How Did Streismann Solve The Problems Facing The Weimar Republic In The Years 1924 – 1929?

1140 words - 5 pages

Gustav Streismann, elected chancellor of Germany in 1923, had several problems facing him. Due to their defeat in the First World War, Germany was forced to sign the treaty of Versailles, which was very unpopular. This resulted in problems as Germany was unable to keep to some of the treaty.

Germany’s economic problems in 1923 stemmed from the treaty of Versailles: one of the points of the treaty was that Germany had to pay reparations to France, Belgium and the United Kingdom as a payment for the allies’ loss in the war. However, the huge sum of 132000 million marks was practically impossible for Germany to pay, especially after the devastation of the First World War, when a lot of the ...view middle of the document...

This was the first step that helped Germany (and the Weimar republic) recover; the democratic Weimar government’s popularity had decreased because they were blamed for the hyperinflation.

Streismann next called off the state of passive resistance in the Ruhr because it meant that there was no German industry, and so the country could not prosper. The chancellor also promised to pay keep paying reparations to France. Although many Germans were angry about this, as they thought they should continue to resist the French occupiers, this meant that the French and Belgian forces left the Ruhr. Germany’s factories could therefore start manufacturing produce again, to build up the economy and stabilize it, effectively solving the occupation of the Ruhr.

After the First World War, Germany had completely lost its status of being a European and even international power. It had depleted arms; its army had been reduced to just 100000 men, it had no navy and a skeleton of its former air force. Because it was popularly believed to have caused the First World War, it had been dropped from the League of Nations completely and had absolutely lost the respect of other global powers and European countries. Streismann resolved this by initiating and signing the Locarno pact in 1925 with other European countries – Britain, France, Belgium, Italy and Germany all promised never to invade each other under any circumstances. This meant other countries trusted Germany more. In 1926, Germany once again joined the League of Nations, partly due to the success of the Locarno pact. This meant the Weimar republic and the people were more popular because they could once again have a say in European and global decisions. They had regained their status as a power. Streismann was awarded the Nobel peace prize in 1926 for this work.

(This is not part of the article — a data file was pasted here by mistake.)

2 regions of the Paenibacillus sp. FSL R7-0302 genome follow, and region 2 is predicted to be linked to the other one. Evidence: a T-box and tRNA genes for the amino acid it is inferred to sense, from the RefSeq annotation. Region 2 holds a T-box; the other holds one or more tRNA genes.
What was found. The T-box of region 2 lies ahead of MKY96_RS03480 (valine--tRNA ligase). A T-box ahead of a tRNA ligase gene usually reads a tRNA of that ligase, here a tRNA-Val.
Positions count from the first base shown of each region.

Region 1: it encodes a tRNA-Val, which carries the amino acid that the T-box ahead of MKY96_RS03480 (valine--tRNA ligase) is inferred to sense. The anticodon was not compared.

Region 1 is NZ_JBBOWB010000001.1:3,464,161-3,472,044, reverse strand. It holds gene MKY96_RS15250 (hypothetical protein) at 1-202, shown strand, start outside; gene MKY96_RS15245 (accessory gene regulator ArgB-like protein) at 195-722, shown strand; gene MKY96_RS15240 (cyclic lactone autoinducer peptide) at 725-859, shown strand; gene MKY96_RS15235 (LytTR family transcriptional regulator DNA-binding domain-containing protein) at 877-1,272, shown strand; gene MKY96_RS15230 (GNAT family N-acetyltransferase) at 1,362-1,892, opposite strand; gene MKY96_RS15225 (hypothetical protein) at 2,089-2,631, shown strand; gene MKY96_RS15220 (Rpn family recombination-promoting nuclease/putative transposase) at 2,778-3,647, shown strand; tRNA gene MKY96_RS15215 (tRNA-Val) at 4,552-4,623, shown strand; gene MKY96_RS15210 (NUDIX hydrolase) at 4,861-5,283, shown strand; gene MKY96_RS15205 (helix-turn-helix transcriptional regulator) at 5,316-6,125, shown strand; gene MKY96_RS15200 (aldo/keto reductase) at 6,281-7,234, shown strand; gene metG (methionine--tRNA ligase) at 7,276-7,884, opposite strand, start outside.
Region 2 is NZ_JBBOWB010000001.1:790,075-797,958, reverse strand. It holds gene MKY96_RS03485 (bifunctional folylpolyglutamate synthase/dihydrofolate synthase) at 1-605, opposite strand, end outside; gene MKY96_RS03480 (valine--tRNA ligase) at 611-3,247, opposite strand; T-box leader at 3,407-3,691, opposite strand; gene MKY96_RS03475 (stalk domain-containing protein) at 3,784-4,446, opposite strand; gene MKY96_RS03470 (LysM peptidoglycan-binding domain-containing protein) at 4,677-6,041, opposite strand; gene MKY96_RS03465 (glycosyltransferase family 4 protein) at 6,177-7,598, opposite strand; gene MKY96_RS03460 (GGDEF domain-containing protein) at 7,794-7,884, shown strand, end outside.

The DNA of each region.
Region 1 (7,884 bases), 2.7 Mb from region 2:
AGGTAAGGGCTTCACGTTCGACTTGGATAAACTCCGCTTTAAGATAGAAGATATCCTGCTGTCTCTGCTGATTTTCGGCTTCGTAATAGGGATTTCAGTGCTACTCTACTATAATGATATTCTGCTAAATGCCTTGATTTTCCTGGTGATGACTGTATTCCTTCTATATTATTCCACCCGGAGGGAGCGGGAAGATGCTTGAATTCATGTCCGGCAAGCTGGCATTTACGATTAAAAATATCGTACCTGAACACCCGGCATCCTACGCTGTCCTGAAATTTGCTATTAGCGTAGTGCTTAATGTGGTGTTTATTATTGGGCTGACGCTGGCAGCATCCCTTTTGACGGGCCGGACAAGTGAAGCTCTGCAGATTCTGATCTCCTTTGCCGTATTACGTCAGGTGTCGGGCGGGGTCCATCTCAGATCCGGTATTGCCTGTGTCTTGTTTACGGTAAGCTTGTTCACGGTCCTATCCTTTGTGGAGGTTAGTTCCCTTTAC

However, due to his promise to keep paying reparations, Germany was facing huge payments in the years to come which would keep the country in poverty. Streismann finally solved this by creating two economic plans or pacts; the Dawes Plan in 1924 and the Young plan in 1926. The Dawes plan gave Germany a longer time to pay its reparation, which meant there was less stress on the economy and industry. The Young plan later on stated that the reparations were decreased from 132000 million marks to 37000 million. So, these plans gave Germany both longer to pay and less to pay. ...

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